Executive Branch

The US President and those beneath him - the group charged with enforcing the laws. http://www.wikipedia.org/wiki/Executive_branch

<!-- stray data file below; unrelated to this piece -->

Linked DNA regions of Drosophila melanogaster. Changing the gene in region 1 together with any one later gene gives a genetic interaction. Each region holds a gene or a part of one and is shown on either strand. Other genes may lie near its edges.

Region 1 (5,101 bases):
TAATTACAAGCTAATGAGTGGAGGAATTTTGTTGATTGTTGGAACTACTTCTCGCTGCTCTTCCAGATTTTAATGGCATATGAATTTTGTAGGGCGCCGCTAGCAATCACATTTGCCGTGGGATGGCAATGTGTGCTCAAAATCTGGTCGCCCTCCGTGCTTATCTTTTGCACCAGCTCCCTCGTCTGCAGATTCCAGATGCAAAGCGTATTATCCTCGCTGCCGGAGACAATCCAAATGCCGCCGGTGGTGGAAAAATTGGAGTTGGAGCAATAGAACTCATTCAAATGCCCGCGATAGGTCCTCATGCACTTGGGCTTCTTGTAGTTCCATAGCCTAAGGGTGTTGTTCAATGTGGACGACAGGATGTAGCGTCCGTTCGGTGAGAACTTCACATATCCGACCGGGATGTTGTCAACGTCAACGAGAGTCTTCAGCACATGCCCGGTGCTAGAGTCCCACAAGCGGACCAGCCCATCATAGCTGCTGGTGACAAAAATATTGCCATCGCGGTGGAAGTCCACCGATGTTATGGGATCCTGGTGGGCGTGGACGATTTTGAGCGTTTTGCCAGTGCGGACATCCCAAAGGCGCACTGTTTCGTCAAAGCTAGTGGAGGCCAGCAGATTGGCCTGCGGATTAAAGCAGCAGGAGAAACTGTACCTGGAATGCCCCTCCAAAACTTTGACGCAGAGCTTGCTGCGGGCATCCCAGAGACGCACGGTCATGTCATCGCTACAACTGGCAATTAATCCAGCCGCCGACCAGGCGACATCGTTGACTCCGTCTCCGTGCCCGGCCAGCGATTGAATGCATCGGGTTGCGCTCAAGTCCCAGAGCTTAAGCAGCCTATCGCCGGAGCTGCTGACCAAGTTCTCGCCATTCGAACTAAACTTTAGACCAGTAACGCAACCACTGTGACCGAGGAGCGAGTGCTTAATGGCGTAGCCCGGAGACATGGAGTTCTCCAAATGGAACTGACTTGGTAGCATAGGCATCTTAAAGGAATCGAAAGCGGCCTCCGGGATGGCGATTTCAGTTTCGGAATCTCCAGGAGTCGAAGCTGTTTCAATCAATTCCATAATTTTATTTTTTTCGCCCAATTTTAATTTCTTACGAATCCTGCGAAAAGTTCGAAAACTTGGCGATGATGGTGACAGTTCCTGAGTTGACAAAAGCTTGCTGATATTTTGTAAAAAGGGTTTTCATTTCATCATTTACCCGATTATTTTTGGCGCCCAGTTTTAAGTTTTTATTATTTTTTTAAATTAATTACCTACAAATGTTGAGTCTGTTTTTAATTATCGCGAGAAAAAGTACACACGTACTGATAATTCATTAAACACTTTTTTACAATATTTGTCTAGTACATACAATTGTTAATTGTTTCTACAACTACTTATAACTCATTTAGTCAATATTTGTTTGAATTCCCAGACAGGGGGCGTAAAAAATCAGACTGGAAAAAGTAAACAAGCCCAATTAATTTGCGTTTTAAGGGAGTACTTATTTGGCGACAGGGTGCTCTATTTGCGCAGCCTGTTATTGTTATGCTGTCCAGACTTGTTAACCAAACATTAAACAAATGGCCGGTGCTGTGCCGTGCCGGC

The unitary executive theory is a theory of United States constitutional law which holds that the President of the United States possesses the power to control the entire executive branch. The doctrine is rooted in Article Two of the United States Constitution, which vests "the executive power" of the United States in the President. Although that general principle is widely accepted, there is disagreement about the strength and scope of the doctrine.[1] It can be said that some favor a "strongly unitary" executive, while others favor a "weakly unitary" executive. The former group argue, for example, that Congress's power to interfere with intra-executive decision-making (such as firing executive branch officials) is limited, and that the President can control policy-making by all executive agencies within the limits set for those agencies by Congress. Still others agree that the Constitution requires a unitary executive, but believe this to be harmful, and propose its abolition by constitutional amendment. https://en.wikipedia.org/wiki/Unitary_executive_theory

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